It is a surprise to no one that the IRGC is active in Syria. The U.S. Treasury Department has sanctioned a number of Iranian entities for their support of the Assad regime, including the Quds Force and its commander, Qassem Suleimani.[xxii] Senior IRGC personnel have, themselves, admitted to the organization’s role in Syria. Quds Force Deputy Commander Esmail Ghaani said in May 2012 that the IRGC’s “physical and non-physical presence” had prevented massacres in Syria.[xxiii] IRGC Commander Mohammad Ali Jafari confirmed the Quds Force’s presence in Syria in remarks made September 2012, but suggested that the role was merely advisory.[xxiv]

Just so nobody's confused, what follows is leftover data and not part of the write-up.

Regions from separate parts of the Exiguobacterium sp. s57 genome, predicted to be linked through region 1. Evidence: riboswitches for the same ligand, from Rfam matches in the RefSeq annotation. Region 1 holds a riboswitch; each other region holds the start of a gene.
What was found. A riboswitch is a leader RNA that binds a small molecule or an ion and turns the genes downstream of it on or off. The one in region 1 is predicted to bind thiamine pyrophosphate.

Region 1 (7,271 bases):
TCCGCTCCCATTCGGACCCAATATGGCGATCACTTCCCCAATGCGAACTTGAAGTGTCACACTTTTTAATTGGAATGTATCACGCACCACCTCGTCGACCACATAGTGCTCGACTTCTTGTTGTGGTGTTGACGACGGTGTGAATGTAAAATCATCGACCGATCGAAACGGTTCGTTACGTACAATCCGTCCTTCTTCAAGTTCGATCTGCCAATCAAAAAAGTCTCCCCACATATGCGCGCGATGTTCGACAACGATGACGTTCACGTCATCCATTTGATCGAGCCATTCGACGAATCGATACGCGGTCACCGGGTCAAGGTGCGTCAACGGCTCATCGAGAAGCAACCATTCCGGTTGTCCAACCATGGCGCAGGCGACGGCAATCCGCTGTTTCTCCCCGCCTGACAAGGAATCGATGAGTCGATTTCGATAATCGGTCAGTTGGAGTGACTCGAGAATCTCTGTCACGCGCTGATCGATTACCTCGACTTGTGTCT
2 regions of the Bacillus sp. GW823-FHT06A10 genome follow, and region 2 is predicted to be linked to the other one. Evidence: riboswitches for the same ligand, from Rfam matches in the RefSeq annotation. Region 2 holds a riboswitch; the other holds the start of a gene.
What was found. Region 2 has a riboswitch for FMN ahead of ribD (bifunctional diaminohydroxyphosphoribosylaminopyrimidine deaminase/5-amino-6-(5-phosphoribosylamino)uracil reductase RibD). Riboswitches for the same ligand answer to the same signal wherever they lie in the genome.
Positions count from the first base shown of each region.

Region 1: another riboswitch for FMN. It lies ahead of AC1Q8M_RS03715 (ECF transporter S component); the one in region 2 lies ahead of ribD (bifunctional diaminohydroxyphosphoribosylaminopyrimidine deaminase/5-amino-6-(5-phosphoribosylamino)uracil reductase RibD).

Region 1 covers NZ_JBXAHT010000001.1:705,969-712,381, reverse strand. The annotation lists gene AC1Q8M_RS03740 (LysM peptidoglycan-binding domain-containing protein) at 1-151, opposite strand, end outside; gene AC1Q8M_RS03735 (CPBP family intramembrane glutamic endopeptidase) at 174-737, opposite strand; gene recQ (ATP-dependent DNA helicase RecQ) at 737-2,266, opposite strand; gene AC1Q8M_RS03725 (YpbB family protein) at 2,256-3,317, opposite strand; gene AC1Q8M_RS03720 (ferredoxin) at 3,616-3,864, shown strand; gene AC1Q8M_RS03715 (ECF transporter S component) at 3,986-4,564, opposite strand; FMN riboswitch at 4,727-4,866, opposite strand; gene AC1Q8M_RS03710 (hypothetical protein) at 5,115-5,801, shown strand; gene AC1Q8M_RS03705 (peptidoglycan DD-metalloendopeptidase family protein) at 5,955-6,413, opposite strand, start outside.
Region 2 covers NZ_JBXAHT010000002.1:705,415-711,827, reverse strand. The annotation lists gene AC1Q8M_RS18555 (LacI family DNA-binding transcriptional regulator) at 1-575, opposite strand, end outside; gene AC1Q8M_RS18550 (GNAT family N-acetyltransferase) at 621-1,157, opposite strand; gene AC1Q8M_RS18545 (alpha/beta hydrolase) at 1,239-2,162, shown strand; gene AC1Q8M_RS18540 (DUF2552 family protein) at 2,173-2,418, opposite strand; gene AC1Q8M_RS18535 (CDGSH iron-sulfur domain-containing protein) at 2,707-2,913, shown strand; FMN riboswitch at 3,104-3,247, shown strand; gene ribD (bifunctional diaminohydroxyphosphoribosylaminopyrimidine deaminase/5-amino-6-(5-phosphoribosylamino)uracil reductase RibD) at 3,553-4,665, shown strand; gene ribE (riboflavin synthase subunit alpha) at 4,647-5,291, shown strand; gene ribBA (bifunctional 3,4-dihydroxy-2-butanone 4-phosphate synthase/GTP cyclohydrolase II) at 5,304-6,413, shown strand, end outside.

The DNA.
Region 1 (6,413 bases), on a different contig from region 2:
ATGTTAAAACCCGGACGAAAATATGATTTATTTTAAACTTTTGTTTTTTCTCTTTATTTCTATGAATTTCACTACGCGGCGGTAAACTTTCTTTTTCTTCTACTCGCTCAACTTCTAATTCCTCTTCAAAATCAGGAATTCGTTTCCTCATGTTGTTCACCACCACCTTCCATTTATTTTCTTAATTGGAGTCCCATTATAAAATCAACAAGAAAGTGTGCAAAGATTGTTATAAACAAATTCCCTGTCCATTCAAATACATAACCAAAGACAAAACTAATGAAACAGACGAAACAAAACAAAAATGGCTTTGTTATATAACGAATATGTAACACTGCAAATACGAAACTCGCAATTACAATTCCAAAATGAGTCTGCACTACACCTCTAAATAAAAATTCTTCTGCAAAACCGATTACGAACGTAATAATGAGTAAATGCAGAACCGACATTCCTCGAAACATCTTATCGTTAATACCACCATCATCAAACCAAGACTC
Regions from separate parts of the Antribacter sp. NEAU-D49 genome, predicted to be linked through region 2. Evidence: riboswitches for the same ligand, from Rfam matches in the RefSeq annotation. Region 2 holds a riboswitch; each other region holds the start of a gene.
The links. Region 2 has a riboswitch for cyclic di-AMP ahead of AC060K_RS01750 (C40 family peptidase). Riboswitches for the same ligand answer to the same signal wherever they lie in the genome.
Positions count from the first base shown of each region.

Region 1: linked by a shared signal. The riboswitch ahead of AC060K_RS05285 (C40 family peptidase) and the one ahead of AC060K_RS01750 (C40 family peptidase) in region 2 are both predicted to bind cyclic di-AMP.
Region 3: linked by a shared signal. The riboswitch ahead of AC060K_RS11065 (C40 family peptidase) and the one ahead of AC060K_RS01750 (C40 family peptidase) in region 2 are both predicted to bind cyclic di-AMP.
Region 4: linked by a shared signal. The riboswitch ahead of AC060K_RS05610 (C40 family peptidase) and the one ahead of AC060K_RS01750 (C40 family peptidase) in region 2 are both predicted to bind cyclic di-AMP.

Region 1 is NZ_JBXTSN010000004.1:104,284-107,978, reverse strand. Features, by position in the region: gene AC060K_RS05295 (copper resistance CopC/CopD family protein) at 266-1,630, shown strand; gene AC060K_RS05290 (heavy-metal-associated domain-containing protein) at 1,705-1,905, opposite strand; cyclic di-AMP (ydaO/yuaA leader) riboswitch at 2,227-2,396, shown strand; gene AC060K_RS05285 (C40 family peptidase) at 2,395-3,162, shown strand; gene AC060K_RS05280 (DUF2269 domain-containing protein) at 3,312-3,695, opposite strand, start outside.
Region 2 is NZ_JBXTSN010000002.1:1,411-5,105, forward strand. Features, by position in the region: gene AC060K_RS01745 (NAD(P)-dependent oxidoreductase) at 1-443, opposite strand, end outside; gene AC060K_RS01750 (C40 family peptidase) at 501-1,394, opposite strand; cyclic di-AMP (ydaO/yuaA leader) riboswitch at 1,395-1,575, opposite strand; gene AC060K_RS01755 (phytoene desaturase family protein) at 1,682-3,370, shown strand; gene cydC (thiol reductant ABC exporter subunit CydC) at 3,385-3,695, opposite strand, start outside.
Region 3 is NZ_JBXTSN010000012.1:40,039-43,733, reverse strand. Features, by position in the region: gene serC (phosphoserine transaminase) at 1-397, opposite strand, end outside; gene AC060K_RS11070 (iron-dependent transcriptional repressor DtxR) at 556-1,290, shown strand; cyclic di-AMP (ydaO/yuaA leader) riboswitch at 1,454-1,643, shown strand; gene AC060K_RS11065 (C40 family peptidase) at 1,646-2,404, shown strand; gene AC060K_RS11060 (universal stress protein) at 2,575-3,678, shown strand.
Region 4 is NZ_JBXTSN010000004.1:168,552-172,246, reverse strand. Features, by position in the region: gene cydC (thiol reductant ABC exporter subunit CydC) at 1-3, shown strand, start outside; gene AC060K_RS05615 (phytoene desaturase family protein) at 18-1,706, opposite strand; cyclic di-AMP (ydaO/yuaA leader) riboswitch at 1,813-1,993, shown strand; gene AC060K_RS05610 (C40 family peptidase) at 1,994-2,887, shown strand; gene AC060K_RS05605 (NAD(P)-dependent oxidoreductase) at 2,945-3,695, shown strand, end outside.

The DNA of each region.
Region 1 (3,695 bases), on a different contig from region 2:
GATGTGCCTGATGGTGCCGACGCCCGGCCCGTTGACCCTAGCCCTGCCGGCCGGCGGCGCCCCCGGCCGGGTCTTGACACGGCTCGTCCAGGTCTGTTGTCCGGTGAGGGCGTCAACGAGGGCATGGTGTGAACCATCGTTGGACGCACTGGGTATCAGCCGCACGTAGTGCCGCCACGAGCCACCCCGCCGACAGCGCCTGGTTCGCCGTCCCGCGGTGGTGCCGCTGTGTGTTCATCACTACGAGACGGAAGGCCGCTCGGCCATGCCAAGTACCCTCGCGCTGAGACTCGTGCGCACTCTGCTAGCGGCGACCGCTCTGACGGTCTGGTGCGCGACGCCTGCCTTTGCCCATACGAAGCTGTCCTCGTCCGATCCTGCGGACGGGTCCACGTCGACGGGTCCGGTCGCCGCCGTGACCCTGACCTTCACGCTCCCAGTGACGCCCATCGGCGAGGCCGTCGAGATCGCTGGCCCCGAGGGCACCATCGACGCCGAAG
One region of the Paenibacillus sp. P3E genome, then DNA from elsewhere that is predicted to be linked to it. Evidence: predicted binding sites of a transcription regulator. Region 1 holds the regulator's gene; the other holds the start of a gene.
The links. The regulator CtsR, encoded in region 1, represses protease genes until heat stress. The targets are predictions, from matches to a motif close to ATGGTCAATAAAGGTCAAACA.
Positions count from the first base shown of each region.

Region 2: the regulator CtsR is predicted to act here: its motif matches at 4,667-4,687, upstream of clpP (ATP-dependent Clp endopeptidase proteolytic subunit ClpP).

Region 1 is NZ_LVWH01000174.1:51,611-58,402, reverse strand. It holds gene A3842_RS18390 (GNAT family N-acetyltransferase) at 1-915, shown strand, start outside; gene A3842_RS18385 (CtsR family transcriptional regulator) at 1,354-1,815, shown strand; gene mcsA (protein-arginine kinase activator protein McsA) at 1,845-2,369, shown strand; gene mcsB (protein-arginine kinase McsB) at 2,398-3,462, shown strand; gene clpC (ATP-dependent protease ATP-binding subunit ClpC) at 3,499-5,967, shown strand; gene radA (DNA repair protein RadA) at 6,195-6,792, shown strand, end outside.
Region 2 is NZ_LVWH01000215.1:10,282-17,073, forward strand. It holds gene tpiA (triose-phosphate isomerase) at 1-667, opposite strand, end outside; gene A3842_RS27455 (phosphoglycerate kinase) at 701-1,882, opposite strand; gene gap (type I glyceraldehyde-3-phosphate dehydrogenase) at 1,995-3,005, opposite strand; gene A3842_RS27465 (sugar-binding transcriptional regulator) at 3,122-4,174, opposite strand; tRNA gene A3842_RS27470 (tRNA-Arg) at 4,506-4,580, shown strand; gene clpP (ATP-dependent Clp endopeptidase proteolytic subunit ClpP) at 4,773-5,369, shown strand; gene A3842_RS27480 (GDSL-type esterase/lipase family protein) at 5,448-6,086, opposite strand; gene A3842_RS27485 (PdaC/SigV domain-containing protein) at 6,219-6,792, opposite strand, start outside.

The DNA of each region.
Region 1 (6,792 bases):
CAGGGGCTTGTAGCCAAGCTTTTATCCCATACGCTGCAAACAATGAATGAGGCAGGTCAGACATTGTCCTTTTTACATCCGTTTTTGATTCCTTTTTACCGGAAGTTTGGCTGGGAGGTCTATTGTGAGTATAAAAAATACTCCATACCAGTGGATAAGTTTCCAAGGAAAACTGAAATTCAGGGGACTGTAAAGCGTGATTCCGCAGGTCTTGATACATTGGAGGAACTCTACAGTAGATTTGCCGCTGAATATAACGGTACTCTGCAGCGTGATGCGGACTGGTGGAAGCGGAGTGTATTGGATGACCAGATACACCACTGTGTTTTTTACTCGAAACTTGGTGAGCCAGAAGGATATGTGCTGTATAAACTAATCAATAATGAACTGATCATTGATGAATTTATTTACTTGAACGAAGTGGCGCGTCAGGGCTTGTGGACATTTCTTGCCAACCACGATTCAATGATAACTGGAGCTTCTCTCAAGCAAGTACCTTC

By learning the positions of IRGC personnel operating in Syria, however, we can draw at least three important conclusions: first, the IRGC is deploying active duty combat commanders to Syria; second, the Quds Force is drawing from IRGC-GF personnel, indicating that they seek to draw on the Ground Forces’ training and experience conducting internal security and conventional or counter-insurgent operations; finally, several of the IRGC-GF personnel deployed to Syria hail from provincial units that face tribal and ethnic unrest (West Azerbaijan and Fars), further indicating that the Quds Force has tapped specific elements of the IRGC-GF for their unique experience in combating internal uprisings. The presence of three of the IRGC Ground Forces’ senior-most commanders at the highly symbolic homecoming of the forty-eight, further signifies the IRGC-GF’s support for Iran’s efforts in Syria. At a minimum, after this event Iran will find it much more difficult to deny the IRGC’s active role in supporting Assad in a conflict that, to date, has claimed the lives of more than 60,000.[xxv]